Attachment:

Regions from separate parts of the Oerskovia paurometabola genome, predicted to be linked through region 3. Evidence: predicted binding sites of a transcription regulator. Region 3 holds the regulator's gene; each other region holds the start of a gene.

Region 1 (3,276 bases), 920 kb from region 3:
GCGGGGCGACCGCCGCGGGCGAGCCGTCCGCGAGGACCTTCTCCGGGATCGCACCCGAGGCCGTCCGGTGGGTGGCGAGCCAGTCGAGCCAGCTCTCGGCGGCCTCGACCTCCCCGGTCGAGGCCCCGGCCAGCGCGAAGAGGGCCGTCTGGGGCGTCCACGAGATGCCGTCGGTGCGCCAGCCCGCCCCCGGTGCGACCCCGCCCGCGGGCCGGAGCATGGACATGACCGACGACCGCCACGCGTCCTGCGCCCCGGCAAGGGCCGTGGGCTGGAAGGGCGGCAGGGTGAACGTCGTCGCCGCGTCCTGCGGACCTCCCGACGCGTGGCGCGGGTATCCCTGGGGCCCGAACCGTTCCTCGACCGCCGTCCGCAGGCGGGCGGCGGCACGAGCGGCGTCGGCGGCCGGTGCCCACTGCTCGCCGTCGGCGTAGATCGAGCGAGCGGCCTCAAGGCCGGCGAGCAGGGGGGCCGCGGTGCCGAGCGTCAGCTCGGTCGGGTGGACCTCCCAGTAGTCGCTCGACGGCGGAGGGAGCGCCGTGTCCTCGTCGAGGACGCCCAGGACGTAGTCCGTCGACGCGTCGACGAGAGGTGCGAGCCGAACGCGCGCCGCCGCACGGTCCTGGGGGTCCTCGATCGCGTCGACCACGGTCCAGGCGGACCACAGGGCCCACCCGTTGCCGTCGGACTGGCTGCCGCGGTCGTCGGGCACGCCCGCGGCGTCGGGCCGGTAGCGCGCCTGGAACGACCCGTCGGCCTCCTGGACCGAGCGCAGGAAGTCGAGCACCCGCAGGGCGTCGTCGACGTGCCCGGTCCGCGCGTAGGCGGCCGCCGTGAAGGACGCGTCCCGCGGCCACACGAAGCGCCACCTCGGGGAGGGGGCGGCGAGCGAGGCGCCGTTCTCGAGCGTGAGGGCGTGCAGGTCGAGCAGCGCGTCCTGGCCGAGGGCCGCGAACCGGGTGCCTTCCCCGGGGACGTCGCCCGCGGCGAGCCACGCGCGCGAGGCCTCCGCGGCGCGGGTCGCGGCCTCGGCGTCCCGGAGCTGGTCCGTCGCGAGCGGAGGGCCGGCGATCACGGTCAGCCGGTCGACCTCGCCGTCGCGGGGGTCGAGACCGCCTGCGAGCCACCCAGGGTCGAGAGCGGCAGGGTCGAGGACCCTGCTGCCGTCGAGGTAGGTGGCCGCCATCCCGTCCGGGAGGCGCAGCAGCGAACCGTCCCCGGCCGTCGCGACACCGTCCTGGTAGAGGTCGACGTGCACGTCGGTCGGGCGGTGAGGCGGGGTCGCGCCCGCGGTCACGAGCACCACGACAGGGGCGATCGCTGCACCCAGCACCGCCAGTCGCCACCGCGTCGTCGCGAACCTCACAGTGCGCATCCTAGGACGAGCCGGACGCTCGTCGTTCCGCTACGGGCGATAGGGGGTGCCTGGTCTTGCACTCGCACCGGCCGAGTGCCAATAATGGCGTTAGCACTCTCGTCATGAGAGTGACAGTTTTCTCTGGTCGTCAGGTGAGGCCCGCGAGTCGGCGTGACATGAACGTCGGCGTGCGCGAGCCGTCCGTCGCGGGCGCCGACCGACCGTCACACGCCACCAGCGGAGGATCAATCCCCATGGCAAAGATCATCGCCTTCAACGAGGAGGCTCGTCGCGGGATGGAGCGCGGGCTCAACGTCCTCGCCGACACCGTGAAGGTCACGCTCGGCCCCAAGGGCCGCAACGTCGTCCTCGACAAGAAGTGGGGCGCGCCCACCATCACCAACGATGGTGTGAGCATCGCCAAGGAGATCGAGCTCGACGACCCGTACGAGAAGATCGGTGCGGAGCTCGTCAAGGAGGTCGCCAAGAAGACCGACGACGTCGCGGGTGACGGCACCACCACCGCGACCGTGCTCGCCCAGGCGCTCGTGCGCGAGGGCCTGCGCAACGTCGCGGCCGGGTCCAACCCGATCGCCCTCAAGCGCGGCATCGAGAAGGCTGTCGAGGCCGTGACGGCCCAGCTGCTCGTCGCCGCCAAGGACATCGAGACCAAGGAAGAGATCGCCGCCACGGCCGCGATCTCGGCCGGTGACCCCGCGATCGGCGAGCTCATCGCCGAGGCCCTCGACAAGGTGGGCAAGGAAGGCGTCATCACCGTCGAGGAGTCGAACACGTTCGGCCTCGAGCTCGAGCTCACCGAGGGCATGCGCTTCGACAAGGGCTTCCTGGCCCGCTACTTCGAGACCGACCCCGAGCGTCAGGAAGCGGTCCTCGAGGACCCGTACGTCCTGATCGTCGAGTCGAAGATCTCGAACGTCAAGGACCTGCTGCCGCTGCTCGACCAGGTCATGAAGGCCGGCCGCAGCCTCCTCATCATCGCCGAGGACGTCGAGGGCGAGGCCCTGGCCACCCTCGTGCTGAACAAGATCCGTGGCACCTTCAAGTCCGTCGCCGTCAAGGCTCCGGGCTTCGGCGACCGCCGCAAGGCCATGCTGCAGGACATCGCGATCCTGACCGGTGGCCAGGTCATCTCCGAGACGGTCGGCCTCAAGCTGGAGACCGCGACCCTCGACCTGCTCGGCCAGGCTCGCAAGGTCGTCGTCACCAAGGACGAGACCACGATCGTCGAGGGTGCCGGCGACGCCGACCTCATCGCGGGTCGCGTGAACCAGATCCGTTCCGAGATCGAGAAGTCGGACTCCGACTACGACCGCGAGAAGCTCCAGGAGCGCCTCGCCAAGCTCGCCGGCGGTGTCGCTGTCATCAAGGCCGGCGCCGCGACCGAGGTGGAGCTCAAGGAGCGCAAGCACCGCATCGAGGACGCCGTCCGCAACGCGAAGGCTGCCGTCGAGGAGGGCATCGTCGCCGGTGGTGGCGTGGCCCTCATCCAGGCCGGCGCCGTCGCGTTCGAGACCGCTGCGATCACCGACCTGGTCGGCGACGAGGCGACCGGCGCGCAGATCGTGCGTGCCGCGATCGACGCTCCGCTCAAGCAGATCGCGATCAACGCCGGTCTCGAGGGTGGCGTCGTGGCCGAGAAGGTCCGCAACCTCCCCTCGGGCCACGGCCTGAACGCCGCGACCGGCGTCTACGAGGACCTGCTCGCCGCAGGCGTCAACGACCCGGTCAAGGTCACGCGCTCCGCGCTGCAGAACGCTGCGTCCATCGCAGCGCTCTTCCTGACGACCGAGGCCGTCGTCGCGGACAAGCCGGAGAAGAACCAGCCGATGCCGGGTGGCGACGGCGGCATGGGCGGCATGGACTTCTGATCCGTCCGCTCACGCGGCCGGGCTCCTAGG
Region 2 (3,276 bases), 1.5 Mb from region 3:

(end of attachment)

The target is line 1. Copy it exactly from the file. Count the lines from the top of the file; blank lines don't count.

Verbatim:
Regions from separate parts of the Oerskovia paurometabola genome, predicted to be linked through region 3. Evidence: predicted binding sites of a transcription regulator. Region 3 holds the regulator's gene; each other region holds the start of a gene.